FAY: So what is it like being a woman working at the Kentucky Distillers Association?
BARNES: We are the primary. They're the majority. We at the DistillersAssociation have more women than men. Um, which is a good turn, probably a little more opinions than we always need. But that's great. So as like the industry, we represent a large chunk of women and probably have better ratios than most distilleries and other partners. But it's, you know, it's great. We each kind of have our own little niche that we like. We have things that we're really good at and then we just really, you know, pass the ball back and forth and, and teamwork is a huge thing for us, so. 01:10:00
FAY: It must be so refreshing.
BARNES: Yes. Yeah, it's really great. And it's great to not have to beresponsible for everything.
FAY: That sounds like.
BARNES: --it's like a little less pressure, so--
FAY: So I know we spoke before about the advisory panel on DEI when the KDAformed. You mentioned that you've had that opportunity to participate from the member side while with Bourbon Women and that now you're a facilitator. So I know the KDA issued their statement on DEI in June 2020, which was a little while ago before you joined them, but would you mind telling me more about the, what you know about the origins of the DEA advisory panel?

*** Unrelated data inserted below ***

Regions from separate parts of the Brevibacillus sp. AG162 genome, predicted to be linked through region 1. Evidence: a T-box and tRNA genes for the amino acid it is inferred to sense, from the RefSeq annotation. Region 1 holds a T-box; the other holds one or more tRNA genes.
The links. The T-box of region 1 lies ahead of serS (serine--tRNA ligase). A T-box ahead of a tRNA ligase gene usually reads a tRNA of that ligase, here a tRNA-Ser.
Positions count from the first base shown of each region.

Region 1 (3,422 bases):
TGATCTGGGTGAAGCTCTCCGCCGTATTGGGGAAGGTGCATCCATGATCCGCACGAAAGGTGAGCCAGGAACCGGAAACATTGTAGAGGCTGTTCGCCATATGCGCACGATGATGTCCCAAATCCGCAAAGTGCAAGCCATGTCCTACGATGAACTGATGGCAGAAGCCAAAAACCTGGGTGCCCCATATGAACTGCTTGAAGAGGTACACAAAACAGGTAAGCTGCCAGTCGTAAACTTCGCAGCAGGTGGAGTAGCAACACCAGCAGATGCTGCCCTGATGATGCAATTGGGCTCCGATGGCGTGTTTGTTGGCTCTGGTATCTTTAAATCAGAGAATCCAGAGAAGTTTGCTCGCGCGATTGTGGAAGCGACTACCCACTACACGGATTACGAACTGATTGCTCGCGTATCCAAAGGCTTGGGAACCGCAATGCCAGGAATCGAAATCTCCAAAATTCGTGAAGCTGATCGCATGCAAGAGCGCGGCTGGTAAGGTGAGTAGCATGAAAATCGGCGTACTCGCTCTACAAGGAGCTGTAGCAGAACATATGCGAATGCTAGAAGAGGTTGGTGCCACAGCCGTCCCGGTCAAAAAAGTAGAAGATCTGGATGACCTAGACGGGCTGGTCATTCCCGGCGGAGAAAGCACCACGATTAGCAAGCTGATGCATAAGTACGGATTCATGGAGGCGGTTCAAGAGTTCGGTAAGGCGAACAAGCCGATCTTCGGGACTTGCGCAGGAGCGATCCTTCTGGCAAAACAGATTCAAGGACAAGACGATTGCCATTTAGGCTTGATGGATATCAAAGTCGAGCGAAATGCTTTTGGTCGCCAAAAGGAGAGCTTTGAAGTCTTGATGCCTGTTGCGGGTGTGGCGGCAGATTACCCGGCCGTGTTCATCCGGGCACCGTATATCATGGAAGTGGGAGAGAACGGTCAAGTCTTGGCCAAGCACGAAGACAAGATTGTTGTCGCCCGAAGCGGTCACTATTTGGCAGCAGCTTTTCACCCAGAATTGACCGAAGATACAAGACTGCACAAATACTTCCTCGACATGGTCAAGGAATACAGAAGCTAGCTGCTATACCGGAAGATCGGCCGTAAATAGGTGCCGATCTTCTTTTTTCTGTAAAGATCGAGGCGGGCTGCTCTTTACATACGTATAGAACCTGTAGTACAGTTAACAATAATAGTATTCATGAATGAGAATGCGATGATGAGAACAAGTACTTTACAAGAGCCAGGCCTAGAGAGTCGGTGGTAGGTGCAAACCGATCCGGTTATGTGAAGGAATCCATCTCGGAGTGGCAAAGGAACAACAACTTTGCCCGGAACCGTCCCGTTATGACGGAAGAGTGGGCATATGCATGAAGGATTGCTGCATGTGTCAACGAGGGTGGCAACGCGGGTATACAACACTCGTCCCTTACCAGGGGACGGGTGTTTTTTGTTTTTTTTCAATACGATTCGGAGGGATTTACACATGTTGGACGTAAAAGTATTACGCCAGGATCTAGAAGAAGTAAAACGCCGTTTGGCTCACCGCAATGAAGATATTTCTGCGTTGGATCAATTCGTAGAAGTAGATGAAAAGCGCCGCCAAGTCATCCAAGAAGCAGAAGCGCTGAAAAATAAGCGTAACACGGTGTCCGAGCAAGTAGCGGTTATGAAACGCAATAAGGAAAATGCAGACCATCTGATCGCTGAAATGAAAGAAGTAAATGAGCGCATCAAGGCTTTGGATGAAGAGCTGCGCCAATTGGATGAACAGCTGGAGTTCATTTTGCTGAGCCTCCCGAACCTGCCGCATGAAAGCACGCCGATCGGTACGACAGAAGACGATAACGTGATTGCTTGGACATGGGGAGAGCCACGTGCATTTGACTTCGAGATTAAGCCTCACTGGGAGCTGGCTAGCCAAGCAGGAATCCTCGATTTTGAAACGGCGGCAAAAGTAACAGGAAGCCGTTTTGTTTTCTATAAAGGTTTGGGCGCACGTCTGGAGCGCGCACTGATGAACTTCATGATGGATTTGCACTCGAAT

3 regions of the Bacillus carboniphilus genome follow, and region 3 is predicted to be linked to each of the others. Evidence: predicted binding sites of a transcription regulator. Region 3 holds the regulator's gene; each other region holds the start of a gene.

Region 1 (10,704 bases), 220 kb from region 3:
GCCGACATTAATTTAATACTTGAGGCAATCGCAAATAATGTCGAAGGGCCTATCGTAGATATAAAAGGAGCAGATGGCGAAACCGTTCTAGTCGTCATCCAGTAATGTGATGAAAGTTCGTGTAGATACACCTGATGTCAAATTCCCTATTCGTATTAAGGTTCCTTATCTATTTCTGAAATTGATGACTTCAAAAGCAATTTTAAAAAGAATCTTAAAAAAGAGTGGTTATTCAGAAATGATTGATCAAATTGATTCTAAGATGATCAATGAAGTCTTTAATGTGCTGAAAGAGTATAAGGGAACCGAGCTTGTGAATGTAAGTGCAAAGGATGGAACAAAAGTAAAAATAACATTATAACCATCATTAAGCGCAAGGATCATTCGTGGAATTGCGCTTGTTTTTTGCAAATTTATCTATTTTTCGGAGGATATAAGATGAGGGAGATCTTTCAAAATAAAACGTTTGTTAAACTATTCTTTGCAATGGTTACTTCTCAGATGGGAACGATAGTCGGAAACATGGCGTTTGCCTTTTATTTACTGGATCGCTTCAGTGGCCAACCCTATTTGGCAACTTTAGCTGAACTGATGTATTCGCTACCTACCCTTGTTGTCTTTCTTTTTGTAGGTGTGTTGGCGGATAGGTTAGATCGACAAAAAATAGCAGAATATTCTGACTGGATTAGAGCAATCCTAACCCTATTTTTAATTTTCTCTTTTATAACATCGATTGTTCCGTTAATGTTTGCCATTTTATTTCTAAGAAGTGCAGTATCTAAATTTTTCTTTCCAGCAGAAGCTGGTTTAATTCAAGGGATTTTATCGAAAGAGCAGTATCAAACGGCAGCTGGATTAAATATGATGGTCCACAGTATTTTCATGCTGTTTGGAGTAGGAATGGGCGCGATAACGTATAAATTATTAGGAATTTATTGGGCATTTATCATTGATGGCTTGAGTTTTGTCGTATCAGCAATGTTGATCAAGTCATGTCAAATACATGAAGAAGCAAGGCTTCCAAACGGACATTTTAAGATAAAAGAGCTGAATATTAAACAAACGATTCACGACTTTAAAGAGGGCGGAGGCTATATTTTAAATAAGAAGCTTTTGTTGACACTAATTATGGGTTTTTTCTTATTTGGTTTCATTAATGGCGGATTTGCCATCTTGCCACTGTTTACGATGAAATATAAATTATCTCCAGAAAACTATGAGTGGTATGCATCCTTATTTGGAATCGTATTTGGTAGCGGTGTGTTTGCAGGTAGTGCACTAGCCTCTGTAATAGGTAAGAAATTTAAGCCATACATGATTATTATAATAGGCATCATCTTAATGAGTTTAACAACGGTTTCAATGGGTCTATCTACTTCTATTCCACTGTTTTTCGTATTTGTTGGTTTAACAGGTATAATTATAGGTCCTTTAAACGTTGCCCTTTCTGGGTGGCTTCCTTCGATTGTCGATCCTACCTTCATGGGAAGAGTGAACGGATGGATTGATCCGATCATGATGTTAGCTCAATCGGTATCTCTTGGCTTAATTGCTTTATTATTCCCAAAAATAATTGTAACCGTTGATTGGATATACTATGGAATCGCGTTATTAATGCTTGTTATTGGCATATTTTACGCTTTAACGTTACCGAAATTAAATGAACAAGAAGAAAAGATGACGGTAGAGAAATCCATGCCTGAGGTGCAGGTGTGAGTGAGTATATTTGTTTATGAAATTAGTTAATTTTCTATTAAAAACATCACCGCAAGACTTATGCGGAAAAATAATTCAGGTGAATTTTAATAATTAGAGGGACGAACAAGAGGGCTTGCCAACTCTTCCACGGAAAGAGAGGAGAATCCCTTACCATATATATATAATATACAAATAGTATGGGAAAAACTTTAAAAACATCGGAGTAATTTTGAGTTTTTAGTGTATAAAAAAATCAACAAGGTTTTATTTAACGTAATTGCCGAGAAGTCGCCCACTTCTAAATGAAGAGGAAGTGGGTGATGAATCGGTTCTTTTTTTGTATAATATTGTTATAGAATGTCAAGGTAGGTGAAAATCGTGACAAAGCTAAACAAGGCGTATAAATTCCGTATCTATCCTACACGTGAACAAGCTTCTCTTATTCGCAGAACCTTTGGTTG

BARNES: Sure. So it was started right before the pandemic. Obviously, timing,much like everyone else. We had always, well, the industry has always known that work needed to be done, be it research into the histories of your companies, your brands, your heroes, the people who your bottles are named after, or looking at the landscape of your employees. Right. And, and how diverse you are if it's an inclusive work environment, if others see themselves there, you know, 01:11:00we don't want you to open up the Bourbon Trail website and see no one that looks like you, because why would you want to go? Right. There's, there's not a draw. So I was asked to be on the advisory panel from Bourbon Women because it consists of industry-adjacent, industry people. Some of our members have representatives on it. And then we also have like tourism partners, some of the, the black bourbon guilds, the bourbon groups, all sorts of backgrounds and then some education partners. So I was on there during that time, and then when I was hired at the KDA, I kind of started facilitating that group. So my hat changed a little bit. And they've really helped in workforce in our language, in our intent. You know, sometimes I think just asking the questions as opposed to thinking, you know, the answer is helpful. So we've done different partnerships 01:12:00with different schools and universities. We've done some outreach. We have figured out, you know, kind of an audit of our assets just internally for the KDA. You know, how is the landscape? Look who is visible in it. Does the language speak to anyone? Everyone? Is it inclusive? How are our work environment? So that's been a big thing for us, is just really trying to figure out, you know, what all needs to be recognized, acknowledged and/or changed. And I think that's really passed off from the members. So our advisory group wanted some training. We actually did a kickoff kind of a leveling session with one of our partners, Brown-Forman. Tammy Henderson works for them, and she graciously helped us with some training for our membership. And the response I've gotten back has been wonderful. They want to know more, they want to ask the questions, 01:13:00they want to have open discussions and then take it back to their companies and revisit things. So that's been really exciting to really get that off the ground and, and figure out what it's going to become and have everybody, you know, really embrace it. FAY: New and exciting things are coming.